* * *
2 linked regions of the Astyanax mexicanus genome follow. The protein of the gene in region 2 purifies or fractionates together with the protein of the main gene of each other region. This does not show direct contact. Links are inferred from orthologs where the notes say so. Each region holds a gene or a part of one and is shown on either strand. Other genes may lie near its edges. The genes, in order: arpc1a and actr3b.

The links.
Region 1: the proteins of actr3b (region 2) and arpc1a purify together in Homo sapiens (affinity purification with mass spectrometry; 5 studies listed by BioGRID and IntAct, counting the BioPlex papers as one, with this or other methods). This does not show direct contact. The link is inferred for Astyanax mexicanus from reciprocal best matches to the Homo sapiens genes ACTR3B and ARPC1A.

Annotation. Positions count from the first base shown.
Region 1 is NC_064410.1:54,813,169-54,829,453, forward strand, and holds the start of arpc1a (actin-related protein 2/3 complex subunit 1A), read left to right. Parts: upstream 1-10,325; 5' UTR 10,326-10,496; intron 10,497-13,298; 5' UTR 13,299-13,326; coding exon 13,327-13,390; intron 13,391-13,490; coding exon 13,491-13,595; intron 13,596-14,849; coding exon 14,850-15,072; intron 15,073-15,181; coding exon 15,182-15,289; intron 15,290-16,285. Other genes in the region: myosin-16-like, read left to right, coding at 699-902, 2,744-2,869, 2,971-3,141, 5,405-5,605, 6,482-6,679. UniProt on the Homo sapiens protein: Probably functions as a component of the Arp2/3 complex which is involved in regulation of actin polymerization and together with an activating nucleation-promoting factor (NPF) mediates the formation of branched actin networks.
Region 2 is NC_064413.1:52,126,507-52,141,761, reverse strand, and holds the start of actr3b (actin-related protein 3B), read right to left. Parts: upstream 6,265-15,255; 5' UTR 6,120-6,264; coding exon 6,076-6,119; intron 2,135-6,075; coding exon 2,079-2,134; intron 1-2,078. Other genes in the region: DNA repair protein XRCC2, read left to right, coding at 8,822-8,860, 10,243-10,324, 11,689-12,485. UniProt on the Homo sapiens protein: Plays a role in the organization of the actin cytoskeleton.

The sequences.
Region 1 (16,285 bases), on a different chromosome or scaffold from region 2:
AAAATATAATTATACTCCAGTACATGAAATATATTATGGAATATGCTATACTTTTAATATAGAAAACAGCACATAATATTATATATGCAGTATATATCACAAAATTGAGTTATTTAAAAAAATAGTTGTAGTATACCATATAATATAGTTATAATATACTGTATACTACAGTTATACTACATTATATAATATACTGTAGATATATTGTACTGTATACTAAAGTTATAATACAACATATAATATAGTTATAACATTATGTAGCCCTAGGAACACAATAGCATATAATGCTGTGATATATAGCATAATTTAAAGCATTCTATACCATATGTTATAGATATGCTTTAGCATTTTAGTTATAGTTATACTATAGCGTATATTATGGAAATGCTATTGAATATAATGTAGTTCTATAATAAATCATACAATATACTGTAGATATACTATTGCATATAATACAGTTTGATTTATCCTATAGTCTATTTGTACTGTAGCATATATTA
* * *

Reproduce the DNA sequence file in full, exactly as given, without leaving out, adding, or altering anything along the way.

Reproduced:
2 linked regions of the Astyanax mexicanus genome follow. The protein of the gene in region 2 purifies or fractionates together with the protein of the main gene of each other region. This does not show direct contact. Links are inferred from orthologs where the notes say so. Each region holds a gene or a part of one and is shown on either strand. Other genes may lie near its edges. The genes, in order: arpc1a and actr3b.

The links.
Region 1: the proteins of actr3b (region 2) and arpc1a purify together in Homo sapiens (affinity purification with mass spectrometry; 5 studies listed by BioGRID and IntAct, counting the BioPlex papers as one, with this or other methods). This does not show direct contact. The link is inferred for Astyanax mexicanus from reciprocal best matches to the Homo sapiens genes ACTR3B and ARPC1A.

Annotation. Positions count from the first base shown.
Region 1 is NC_064410.1:54,813,169-54,829,453, forward strand, and holds the start of arpc1a (actin-related protein 2/3 complex subunit 1A), read left to right. Parts: upstream 1-10,325; 5' UTR 10,326-10,496; intron 10,497-13,298; 5' UTR 13,299-13,326; coding exon 13,327-13,390; intron 13,391-13,490; coding exon 13,491-13,595; intron 13,596-14,849; coding exon 14,850-15,072; intron 15,073-15,181; coding exon 15,182-15,289; intron 15,290-16,285. Other genes in the region: myosin-16-like, read left to right, coding at 699-902, 2,744-2,869, 2,971-3,141, 5,405-5,605, 6,482-6,679. UniProt on the Homo sapiens protein: Probably functions as a component of the Arp2/3 complex which is involved in regulation of actin polymerization and together with an activating nucleation-promoting factor (NPF) mediates the formation of branched actin networks.
Region 2 is NC_064413.1:52,126,507-52,141,761, reverse strand, and holds the start of actr3b (actin-related protein 3B), read right to left. Parts: upstream 6,265-15,255; 5' UTR 6,120-6,264; coding exon 6,076-6,119; intron 2,135-6,075; coding exon 2,079-2,134; intron 1-2,078. Other genes in the region: DNA repair protein XRCC2, read left to right, coding at 8,822-8,860, 10,243-10,324, 11,689-12,485. UniProt on the Homo sapiens protein: Plays a role in the organization of the actin cytoskeleton.

The sequences.
Region 1 (16,285 bases), on a different chromosome or scaffold from region 2:
AAAATATAATTATACTCCAGTACATGAAATATATTATGGAATATGCTATACTTTTAATATAGAAAACAGCACATAATATTATATATGCAGTATATATCACAAAATTGAGTTATTTAAAAAAATAGTTGTAGTATACCATATAATATAGTTATAATATACTGTATACTACAGTTATACTACATTATATAATATACTGTAGATATATTGTACTGTATACTAAAGTTATAATACAACATATAATATAGTTATAACATTATGTAGCCCTAGGAACACAATAGCATATAATGCTGTGATATATAGCATAATTTAAAGCATTCTATACCATATGTTATAGATATGCTTTAGCATTTTAGTTATAGTTATACTATAGCGTATATTATGGAAATGCTATTGAATATAATGTAGTTCTATAATAAATCATACAATATACTGTAGATATACTATTGCATATAATACAGTTTGATTTATCCTATAGTCTATTTGTACTGTAGCATATATTA